Abu Talib took the Prophet with him on his journey. The caravan stopped in Bosra, located in Syria. A monk called Bahira, living in a monastery, invited the caravan to join him for a meal.
After the monk told Abu Talib that Muhammad was the awaited Prophet foretold in the Bible, he cautioned Abu Talib against some of the dangers that his nephew could face and advised Abu Talib to protect his nephew well. Upon this warning, Abu Talib ended his journey and returned to Makkah.
It is known that when Prophet Muhammad was about ten years old he worked as a shepherd for a period of time in order to help his uncle Abu Talib, who had a large family. He would later refer to this time during his Prophethood saying:
“There has never been a Prophet who did not herd sheep.”
When his Companions asked: “Did you herd sheep O Messenger of God?”
He replied: “Yes. I herded the sheep of Makkah.”
Abu Talib’s wife Fatima bint Asad took great care of Muhammad, caring for him more than her own children. The Prophet never forgot the goodness of his aunt when he grew up. He would visit her in her house in Madinah and would sometimes sleep there in the afternoons.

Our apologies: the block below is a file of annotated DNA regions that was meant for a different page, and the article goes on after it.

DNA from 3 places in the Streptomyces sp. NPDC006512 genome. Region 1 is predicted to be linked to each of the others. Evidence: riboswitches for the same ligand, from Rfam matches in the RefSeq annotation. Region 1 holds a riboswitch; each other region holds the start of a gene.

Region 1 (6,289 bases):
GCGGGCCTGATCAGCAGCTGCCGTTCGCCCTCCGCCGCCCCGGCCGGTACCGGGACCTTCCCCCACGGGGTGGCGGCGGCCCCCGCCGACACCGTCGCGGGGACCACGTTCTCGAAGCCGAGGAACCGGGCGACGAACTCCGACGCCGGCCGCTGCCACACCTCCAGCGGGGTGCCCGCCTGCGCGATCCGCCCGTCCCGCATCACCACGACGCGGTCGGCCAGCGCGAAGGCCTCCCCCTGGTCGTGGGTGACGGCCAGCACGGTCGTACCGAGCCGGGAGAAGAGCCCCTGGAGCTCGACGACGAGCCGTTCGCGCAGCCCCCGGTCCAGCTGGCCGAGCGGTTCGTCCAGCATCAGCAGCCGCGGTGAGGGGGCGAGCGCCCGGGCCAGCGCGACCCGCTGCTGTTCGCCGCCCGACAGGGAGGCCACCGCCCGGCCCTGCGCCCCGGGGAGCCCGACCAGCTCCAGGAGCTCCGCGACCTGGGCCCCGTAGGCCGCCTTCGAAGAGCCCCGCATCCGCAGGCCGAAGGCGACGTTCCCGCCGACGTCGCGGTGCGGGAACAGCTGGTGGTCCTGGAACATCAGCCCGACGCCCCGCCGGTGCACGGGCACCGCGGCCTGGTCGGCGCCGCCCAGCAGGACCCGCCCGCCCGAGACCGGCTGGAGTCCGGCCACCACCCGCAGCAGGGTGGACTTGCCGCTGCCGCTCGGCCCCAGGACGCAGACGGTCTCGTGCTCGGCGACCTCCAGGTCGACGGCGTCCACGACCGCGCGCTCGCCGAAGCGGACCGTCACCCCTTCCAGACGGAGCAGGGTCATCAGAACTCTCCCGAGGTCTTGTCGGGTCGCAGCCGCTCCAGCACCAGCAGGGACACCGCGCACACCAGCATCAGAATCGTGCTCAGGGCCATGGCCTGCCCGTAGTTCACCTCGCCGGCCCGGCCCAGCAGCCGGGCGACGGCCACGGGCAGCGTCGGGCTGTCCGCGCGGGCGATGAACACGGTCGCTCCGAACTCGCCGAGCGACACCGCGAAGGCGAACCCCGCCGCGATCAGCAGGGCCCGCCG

Very grieved when she passed away, the Prophet used his own shirt for her shroud and personally led her funeral prayer. When speaking of his sadness to those around him, he showed his great sense of loyalty with the following words:
“I was a child who was in need of her custody. She would feed me even if her children were hungry. She would leave her children and comb my hair. She was like my mother.”
Abu Talib stood by his nephew after he became a Prophet and although Prophet Muhammad’s persistent requests that Abu Talib accept Islam were never answered, Abu Talib did his best to protect Prophet Muhammad, both as a child and later when he became a Prophet.
Abridged from http://www.lastprophet.info.